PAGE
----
"... so disfigured and so swarthy in life, suddenly changed about fifteen minutes after her death, and in an instant became so beautiful and so fair that just as soon as I saw it (I was praying by her side) I let out a yell, I was so astonished, and I sent for the priest who was working at the repository for the Holy Thursday service. At the news of this prodigy, he came running along with some people who were with him. We then had the time to contemplate this marvel right up to the time of her burial. I frankly admit that my first thought at the time was that Catherine could well have entered heaven at that moment and that she had—as a preview—already received in her virginal body a small indication of the glory of which her soul had taken possession in Heaven."


Saint Kateri Tekakwitha made a heroic decision to respond to God's call to live a devout Christian life through her trials and deep suffering—epidemic disease, tensions and fighting among warring Indian tribes, and the severe persecution of her faith.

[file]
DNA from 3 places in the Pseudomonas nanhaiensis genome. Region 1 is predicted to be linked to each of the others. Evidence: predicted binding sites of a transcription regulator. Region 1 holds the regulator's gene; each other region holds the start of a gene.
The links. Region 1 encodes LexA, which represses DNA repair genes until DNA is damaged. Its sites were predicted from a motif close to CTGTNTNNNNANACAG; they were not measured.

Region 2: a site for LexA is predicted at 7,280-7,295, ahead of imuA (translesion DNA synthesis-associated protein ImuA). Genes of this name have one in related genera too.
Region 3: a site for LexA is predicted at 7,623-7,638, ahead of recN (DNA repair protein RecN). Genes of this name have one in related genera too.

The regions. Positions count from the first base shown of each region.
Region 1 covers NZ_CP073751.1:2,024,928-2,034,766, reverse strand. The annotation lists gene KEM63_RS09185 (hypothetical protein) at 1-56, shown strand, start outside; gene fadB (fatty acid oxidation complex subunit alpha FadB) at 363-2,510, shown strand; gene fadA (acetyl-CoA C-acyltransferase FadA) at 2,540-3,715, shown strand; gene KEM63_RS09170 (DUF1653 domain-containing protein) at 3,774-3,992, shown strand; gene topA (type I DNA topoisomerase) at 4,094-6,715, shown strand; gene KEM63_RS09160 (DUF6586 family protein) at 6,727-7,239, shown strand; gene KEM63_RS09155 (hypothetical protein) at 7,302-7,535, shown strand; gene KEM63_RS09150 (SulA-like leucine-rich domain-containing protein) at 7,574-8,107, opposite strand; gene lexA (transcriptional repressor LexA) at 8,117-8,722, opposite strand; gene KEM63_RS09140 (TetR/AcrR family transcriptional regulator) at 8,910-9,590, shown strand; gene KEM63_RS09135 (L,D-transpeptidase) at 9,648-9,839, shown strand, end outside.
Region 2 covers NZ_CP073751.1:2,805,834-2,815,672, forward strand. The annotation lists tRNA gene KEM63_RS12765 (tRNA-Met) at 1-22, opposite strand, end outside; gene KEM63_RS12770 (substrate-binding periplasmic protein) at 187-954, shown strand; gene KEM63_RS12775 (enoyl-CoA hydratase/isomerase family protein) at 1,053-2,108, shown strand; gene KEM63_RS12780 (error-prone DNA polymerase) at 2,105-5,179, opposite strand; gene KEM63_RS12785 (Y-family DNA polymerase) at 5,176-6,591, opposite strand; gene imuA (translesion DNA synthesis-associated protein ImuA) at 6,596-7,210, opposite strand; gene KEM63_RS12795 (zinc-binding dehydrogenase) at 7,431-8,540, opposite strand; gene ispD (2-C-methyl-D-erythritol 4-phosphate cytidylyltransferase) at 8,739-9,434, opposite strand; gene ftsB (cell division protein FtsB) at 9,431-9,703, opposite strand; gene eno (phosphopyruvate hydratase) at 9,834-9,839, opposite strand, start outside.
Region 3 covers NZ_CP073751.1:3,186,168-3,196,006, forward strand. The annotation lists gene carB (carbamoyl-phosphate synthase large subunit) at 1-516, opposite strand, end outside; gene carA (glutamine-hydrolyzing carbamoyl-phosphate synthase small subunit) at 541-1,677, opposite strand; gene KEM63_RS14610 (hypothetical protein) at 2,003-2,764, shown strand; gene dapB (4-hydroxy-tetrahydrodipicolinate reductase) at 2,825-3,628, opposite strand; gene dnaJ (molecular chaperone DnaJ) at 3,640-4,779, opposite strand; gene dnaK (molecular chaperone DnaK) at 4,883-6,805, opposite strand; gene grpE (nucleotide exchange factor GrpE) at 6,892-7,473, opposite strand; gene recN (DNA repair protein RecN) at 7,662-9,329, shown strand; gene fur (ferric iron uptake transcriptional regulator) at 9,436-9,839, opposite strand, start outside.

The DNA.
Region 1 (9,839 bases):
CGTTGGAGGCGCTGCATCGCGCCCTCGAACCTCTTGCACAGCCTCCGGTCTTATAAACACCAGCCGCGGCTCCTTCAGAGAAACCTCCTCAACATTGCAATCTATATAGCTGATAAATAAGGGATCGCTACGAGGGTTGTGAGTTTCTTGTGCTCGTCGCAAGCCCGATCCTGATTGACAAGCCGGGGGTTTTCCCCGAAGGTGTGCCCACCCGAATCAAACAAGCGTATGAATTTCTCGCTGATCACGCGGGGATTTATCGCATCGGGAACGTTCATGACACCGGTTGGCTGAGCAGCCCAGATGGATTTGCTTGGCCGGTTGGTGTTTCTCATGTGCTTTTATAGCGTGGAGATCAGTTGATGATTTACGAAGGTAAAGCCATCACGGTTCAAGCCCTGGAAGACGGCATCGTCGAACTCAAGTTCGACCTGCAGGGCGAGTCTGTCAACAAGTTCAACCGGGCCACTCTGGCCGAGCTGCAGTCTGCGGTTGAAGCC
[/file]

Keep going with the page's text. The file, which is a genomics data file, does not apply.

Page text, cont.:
Even though she lost her family, her eyesight, her physical beauty, her good health, and her village, she used all of these extremely difficult personal circumstances to cultivate a life of deep prayer and sanctity.

She is a model for our own times in that she shows us how, with faith in Christ, we can persevere no matter what personal calamities, social unrest, or religious persecution may come to us. St. Kateri overcame every obstacle by submitting herself entirely to Jesus Christ.  She is also a model for young people who are striving to live a holy and chaste life, especially without the guidance of parents.